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On Blueberry Hill

An enterprising pioneer, John Carlson, turned a small log cabin into a grocery store for Alaska Railroad workers in the early days.

Not long after, Ahtna Natives from the Copper Valley settled in Cantwell to work on the railroad.

For years, as in many parts of Alaska, the lodge was the cultural and social center of town. The Nenana River used to be called the Cantwell River.


Crowberries look a lot like blueberries, but they have a completely different leaf. They are edible, and help fill a bucket, or a pie.

Blueberries and lowbush cranberries are easy to find in high country, at mountain passes, all over the Alaska road system.

You’ll find berries in Broad Pass near Cantwell on the Parks Highway, and at Maclaren Summit on the Denali Highway.

You’ll also find berries at other summits along the road – including Thompson Pass and Turnagain Pass.

(Photos, BLM Glennallen Field Office, Dennis R. Greene)

Rugged Country

At Cantwell, the Nenana River turns north and runs alongside the road, carving its way through the Alaska Range.

In the early morning and afternoon light, this rugged country makes for great photographs, with shafts of sunlight and shadow.

+ Activities + Things to Get
+ Where to Stay + Where to Eat

cantwell classic dog race


Ahtna Lands
Atkins Guiding & Flying
Fish Denali

Cantwell Chevron
Tsesyu Service Station

+ Map of Parks Hwy Approach to Cantwell
+ Map of Denali Hwy Approach to Cantwell

+ Map of Parks Highway Campgrounds

In Cantwell, Don't Miss...
• Scenic vistas
• Wildflowers & berries
• Rafting
• Flightseeing
• Backcountry snowmachining in the winter


Cantwell Is At The West End
Of The Denali Highway


Population 218
210 miles from Anchorage
27 miles from Denali National Park

Started as a flag stop at the junction of the Parks and Denali Highways. Strong Native American population. The original town is off the Parks Highway. Flightseeing, fishing, berry picking along the road right-of-way.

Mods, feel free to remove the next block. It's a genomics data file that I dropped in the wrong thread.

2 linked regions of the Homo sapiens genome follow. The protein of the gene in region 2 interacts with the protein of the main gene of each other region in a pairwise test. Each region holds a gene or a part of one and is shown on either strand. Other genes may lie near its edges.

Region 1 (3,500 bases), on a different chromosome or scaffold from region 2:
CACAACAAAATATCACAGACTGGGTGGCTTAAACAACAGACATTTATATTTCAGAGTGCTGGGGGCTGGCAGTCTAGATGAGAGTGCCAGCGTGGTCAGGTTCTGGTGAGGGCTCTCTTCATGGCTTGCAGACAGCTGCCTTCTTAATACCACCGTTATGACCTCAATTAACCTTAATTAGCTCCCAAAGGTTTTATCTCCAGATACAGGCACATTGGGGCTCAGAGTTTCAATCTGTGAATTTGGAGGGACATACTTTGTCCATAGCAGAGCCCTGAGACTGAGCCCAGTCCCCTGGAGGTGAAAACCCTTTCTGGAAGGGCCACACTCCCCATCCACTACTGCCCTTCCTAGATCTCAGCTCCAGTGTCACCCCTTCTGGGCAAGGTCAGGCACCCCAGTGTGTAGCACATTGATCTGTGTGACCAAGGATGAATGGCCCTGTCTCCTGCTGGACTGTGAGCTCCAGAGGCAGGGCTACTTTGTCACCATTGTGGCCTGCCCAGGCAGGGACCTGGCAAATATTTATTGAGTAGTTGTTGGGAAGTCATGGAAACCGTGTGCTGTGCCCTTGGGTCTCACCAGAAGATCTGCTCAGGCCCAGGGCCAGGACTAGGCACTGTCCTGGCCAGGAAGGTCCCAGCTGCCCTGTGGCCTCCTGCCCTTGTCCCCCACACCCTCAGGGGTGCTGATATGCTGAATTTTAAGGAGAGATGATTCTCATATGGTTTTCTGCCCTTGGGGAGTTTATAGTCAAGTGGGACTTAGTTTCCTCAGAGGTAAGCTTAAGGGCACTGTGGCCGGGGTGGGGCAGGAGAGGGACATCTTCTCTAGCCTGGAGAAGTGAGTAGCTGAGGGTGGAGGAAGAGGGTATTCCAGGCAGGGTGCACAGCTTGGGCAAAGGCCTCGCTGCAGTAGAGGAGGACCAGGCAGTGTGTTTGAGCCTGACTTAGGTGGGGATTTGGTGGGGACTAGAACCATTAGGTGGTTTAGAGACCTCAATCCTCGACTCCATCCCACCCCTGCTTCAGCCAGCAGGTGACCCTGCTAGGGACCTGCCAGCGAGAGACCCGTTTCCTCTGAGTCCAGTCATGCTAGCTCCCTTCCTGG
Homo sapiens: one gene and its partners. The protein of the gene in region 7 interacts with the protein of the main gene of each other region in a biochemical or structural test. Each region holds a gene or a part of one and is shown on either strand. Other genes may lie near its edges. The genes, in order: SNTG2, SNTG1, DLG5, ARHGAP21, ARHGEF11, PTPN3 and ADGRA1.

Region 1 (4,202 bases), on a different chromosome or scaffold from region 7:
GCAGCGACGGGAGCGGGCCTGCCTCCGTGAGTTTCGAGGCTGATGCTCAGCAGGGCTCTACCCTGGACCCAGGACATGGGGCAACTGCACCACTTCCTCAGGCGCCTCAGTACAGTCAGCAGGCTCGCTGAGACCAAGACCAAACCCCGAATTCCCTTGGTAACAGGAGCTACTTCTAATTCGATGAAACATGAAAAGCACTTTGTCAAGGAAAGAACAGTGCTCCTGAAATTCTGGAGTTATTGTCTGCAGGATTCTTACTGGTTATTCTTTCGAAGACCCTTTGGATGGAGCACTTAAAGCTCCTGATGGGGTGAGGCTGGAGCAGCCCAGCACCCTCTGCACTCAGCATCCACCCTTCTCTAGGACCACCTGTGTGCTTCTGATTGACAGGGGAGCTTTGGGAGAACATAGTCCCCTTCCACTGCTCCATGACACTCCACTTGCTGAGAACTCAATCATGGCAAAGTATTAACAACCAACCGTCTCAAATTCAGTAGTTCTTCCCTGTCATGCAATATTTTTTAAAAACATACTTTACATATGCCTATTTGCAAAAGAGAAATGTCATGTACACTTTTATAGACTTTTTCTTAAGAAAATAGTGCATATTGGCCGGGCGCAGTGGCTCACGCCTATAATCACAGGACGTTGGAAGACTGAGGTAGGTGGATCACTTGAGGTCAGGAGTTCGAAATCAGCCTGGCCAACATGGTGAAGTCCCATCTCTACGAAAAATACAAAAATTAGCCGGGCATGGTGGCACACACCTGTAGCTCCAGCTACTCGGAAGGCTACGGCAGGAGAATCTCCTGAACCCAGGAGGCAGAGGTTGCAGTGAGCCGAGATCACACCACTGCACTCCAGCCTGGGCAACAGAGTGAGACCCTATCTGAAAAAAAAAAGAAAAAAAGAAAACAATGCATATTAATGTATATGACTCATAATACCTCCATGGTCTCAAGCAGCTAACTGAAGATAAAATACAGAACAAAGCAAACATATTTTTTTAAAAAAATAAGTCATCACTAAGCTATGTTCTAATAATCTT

Dozens of railways were incorporated in Alaska and Canada during the years from 1898 to the 1920’s.

Most of tracks that were built didn’t last very long. Some, like a coal track to Chickaloon, were spur lines for the Alaska Railroad. You can still see abandoned trains in the middle of the tundra if you visit Nome.

Even the 8.5 miles of track built in 1900 on the Homer Spit to carry coal was shut down by 1907.

The big plans to carry Alaska’s raw material to market quickly collapsed. Only two railroads, the White Pass & Yukon and Alaska Railroad have survived to the present.

How to tell Reindeer from Caribou
An Alaska Science Forum article on the difference between caribou and reindeer. This could be subtle, imprecise, or nonexistent, depending on your viewpoint. (The two animals share the same Latin name, for instance; so in the eyes of science, there's no difference at all.) The question is relevant here because Cantwell was home to the University of Alaska Fairbanks' Reindeer Research Station.


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